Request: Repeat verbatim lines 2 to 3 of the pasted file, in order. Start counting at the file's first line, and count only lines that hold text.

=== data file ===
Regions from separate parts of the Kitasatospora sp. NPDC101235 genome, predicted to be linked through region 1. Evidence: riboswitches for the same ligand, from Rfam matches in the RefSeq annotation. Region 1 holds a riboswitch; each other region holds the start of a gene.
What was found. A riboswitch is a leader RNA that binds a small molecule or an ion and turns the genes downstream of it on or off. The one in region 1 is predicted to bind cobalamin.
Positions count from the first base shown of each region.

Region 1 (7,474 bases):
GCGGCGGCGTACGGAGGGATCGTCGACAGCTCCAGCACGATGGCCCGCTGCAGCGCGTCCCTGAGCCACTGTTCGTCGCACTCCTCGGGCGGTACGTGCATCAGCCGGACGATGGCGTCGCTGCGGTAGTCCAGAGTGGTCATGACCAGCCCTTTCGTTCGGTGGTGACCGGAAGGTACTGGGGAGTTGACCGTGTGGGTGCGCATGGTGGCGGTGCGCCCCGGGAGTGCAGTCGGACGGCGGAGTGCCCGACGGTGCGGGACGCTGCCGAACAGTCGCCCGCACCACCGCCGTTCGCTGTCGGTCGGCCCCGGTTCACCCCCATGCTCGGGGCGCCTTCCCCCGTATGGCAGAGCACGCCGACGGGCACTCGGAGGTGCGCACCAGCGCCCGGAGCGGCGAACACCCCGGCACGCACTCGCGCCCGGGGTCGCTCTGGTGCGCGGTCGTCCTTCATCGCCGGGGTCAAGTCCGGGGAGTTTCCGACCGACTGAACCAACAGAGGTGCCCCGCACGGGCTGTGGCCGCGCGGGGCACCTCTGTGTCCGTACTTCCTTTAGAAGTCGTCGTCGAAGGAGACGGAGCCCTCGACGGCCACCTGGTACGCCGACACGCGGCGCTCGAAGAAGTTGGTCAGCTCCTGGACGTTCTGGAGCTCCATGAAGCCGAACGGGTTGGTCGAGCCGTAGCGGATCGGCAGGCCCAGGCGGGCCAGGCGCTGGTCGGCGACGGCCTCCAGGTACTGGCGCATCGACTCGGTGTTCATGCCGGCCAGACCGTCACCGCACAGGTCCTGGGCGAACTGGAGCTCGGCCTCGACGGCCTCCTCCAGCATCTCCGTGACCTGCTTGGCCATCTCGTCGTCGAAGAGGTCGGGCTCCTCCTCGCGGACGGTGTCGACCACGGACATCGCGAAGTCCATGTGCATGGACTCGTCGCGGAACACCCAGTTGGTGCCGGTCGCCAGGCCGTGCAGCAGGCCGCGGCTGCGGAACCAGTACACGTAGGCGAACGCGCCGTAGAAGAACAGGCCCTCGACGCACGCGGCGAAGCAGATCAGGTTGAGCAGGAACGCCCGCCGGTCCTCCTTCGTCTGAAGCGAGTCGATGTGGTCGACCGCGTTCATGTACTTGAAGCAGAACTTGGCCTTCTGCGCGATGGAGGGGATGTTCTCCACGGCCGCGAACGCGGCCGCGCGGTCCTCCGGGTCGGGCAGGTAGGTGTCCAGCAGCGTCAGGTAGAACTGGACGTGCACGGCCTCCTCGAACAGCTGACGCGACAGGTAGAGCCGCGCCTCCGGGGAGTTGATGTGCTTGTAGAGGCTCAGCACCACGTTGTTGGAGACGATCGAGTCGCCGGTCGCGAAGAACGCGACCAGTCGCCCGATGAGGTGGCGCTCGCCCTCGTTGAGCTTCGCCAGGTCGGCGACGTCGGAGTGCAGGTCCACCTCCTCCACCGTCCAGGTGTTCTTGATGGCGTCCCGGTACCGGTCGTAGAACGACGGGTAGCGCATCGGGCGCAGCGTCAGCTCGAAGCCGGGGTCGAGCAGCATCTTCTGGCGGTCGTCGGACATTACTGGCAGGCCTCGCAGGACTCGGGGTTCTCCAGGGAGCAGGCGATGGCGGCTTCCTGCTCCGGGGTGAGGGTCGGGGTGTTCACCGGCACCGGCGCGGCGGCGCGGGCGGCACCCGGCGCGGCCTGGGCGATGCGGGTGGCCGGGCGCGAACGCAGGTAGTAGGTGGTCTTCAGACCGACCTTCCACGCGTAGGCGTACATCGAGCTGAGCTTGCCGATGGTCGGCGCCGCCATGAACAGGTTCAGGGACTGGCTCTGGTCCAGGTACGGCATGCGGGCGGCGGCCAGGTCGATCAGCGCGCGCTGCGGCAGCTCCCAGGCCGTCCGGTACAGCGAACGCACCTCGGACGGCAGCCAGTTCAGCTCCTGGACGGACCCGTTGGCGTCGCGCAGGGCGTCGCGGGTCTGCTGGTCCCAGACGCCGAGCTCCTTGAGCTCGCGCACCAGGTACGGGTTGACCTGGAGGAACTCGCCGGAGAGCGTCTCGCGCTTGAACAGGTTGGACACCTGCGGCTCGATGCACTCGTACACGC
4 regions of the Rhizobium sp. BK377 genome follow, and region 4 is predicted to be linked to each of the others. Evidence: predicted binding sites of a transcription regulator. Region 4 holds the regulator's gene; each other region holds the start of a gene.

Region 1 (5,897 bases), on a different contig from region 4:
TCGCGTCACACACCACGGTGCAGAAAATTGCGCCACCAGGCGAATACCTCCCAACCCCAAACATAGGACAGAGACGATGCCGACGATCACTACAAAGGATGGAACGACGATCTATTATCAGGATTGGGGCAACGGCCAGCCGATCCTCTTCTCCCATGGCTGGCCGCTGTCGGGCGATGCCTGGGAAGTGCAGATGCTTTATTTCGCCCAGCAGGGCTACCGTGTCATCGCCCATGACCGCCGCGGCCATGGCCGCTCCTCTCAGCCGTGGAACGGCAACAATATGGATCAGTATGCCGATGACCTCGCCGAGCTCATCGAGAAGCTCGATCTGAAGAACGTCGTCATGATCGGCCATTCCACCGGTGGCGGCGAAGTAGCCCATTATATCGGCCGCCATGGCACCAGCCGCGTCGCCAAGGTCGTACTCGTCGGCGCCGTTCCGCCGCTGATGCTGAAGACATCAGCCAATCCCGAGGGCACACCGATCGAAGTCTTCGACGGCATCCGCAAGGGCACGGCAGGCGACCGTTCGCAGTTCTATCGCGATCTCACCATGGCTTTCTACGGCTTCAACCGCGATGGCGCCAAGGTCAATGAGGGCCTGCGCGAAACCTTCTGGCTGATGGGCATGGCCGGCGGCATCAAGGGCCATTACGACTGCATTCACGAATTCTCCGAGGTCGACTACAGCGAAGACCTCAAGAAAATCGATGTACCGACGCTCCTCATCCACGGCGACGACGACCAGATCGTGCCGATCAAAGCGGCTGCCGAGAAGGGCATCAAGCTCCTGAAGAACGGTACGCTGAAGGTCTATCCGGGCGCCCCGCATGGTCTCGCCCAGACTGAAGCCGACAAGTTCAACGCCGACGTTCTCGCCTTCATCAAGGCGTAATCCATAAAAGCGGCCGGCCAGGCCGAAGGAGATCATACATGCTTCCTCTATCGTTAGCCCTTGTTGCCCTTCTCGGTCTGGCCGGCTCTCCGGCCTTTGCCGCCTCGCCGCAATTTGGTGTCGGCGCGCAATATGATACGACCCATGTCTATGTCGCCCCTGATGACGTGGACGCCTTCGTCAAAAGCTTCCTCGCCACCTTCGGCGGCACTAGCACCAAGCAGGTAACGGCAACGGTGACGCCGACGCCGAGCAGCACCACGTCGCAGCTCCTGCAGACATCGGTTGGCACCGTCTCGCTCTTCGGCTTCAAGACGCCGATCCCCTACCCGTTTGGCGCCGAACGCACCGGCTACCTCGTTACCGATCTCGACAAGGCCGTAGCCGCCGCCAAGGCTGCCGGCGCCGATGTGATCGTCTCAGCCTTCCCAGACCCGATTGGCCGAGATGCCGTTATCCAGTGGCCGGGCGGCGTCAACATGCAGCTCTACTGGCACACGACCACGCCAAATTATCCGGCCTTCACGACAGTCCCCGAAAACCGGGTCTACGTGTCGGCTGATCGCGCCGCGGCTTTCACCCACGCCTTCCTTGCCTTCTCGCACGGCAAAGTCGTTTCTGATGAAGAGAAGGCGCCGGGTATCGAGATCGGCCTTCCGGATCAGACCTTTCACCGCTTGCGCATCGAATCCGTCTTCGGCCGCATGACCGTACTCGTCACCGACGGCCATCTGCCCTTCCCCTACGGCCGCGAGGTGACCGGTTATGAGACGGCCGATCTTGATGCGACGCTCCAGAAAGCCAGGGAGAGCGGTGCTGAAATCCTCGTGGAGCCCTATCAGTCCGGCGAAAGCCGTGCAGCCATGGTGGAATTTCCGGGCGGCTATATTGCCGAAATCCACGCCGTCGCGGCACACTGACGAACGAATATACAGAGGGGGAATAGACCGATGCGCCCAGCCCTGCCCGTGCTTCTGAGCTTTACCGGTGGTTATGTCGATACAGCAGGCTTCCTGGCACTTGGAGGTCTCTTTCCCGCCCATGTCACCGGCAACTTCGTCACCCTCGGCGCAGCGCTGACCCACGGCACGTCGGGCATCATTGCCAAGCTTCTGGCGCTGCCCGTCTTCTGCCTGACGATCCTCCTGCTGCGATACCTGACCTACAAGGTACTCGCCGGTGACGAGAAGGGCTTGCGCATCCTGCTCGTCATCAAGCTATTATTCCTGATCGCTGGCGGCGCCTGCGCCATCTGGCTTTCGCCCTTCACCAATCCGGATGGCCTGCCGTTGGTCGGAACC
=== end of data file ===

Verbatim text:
What was found. A riboswitch is a leader RNA that binds a small molecule or an ion and turns the genes downstream of it on or off. The one in region 1 is predicted to bind cobalamin.
Positions count from the first base shown of each region.